chemical and mineral sunscreen - what's the difference?



Candour Beauty Guide - chemical and mineral sunscreen

SPF and sun protection are important for all skin types and tones. Sun exposure can affect health, ageing and skin pigmentation in black skin, so adding SPF into your routine is essential. It’s really easy to do and can make a huge difference to the health of your skin.

Not every sunscreen is the same, there are two different types: chemical and mineral. The way that they protect the skin are different, as are the way that they apply and look on the skin. You can combine the two different types for different parts of your face and body if you want to get the benefits of both.

Let’s take a deeper dive into the differences between the two types of sunscreen so that you can decide the best one for your skin.

Mineral Sunscreen

A mineral sunscreen is a sunscreen that uses minerals as its active ingredients. The main ingredients of mineral sunscreens are zinc oxide and titanium oxide. Also known as physical suncreens, these SPF's contain ingredients that sit on top of the skin and physically block the sun’s UV rays from the skin from the moment they’ve been applied. They’ve been proven to be effective and safe for us on all skin types, including children and people with sensitive skin.

They’re particularly good for anyone with pigmentation issues such as melasma as they block the sun from reaching these areas of the skin. It’s not as good for people with acne, oily skin or combination skin as it might contribute to breakouts because of the way it sits on the skin.

A usual problem with mineral sunscreen – especially for black skin – is the white cast it can leave on top of the skin. This can make darker skin look dull and ashy. There are mineral sunscreens available that don’t leave this film on the skin so it’s worth taking the time to find the one you love.In addition some mineral sunscreens have Titanium dioxide and zinc oxide, two naturally occurring minerals that when applied topically, they have the ability to block the sun's UVA and UVB radiation from being absorbed into your skin, meaning they are considered broad-spectrum.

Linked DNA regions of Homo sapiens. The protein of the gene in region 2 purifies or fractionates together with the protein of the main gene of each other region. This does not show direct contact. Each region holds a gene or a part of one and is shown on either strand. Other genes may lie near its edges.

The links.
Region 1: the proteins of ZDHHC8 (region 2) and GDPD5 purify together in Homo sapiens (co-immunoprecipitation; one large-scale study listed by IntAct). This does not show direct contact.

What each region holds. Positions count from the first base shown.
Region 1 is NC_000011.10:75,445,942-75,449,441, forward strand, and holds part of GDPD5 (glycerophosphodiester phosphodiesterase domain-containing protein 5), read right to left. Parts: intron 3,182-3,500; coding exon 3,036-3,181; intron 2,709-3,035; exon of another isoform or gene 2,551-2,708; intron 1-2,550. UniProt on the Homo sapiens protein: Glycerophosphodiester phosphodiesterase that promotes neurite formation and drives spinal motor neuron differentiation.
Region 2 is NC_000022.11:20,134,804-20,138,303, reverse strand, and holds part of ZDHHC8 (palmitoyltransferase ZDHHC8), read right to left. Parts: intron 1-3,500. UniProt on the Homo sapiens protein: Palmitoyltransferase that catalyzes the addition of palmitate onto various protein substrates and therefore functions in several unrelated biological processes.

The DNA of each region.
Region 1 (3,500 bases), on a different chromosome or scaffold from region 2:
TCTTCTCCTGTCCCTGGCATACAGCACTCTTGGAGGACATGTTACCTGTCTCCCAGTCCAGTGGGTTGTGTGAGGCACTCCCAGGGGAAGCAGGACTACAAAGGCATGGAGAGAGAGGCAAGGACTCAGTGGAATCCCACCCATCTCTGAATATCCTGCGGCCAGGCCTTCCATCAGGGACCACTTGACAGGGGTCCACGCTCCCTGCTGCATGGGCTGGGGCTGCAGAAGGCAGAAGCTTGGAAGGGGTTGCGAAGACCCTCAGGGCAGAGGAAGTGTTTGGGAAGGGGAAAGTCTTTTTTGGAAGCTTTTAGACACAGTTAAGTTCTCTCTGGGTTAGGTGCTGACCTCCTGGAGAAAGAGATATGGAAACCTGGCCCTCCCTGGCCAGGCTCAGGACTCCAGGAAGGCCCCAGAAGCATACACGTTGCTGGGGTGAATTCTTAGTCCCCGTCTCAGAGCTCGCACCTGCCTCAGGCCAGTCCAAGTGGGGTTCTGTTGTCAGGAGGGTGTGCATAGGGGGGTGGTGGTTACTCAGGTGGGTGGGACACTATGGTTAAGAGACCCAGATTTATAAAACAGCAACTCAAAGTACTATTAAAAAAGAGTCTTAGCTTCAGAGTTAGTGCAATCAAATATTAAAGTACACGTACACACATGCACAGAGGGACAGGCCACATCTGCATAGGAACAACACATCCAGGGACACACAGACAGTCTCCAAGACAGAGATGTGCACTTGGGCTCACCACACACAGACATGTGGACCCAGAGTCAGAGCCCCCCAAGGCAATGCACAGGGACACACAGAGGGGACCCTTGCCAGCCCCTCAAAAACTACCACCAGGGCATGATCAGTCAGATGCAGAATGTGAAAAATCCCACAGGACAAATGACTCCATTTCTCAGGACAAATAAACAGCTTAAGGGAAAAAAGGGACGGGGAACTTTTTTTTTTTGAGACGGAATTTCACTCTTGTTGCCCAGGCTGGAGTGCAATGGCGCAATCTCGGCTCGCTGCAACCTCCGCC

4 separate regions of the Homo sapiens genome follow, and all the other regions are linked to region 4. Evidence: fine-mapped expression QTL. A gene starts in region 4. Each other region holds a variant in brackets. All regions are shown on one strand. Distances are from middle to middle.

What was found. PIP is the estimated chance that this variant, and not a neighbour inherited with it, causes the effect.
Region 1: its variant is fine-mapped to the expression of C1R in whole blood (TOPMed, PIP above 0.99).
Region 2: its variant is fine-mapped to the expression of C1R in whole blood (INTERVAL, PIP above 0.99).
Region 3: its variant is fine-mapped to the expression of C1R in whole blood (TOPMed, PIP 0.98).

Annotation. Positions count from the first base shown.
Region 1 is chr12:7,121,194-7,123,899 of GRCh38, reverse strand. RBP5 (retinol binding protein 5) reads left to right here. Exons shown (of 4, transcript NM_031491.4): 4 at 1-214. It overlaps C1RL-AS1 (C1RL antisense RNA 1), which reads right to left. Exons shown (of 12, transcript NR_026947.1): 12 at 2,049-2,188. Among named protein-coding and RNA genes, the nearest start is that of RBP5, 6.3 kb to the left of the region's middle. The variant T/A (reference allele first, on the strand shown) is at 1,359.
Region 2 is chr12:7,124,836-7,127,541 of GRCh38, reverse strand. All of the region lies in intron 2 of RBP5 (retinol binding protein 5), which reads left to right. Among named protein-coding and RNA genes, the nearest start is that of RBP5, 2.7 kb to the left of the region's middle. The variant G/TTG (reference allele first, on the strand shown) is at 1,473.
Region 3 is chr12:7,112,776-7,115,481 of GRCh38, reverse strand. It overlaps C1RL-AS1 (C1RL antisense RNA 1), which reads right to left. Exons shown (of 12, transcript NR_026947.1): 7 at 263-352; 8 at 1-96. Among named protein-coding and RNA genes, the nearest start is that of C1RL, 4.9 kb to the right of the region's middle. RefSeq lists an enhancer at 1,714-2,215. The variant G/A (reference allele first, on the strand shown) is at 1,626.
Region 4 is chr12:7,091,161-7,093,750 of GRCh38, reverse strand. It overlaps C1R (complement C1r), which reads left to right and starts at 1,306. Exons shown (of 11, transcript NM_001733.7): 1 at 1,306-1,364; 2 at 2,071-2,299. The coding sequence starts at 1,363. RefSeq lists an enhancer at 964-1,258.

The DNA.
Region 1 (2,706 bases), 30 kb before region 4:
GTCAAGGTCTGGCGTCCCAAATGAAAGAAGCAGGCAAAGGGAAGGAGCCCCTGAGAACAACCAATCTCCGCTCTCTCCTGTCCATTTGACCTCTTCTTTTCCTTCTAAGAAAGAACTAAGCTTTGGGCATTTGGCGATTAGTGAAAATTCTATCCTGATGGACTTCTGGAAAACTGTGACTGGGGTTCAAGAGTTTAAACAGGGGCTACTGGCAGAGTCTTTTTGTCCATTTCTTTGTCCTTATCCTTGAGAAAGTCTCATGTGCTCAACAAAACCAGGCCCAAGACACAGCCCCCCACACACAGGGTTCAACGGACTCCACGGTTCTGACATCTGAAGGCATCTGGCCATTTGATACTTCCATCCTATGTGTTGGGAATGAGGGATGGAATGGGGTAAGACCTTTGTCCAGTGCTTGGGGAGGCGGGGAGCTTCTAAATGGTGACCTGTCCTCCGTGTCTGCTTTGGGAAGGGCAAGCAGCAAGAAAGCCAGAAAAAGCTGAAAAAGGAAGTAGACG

Face SPF50+ Anti-Pigmentation 50ml

Mineral Sunscreen Recommendation

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Chemical Sunscreen

Chemical sunscreens allow UV light to enter the skin. Once the light penetrates the skin’s surface then chemicals in the sunscreen convert it to heat which then leaves the skin. The main ingredients you find in chemical sunscreens are oxybenzone, avobenzone, octisalate, octocrylene, homosalate and octinoxate). It’s based on a chemical reaction rather than blocking out the sun.

With chemical sunscreens, you usually need to let them absorb into the skin before they do their thing. It’s only 20-30 minutes, but it’s definitely something to know before you apply – especially if you’ve mainly used mineral sunscreens in the past.

Some people can have a reaction to the ingredients in chemical sunscreens, especially people with sensitive skin so this is something to be aware of. If you have melasma, chemical sunscreens can make this a little worse so a mineral sunscreen might be best in this case. However, chemical sunscreens don’t leave the white cast that mineral sunscreens do.

Chemical sunscreens apply easily too and don’t need to be reapplied as often as mineral sunscreens.

Black Girl Sunscreen- Moisturising Sunscreen SPF 30 89ml | Candour Beauty

Chemical Sunscreen Recommendation

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Black Girl Sunscreen- Moisturising Sunscreen SPF 30 89ml | Candour Beauty
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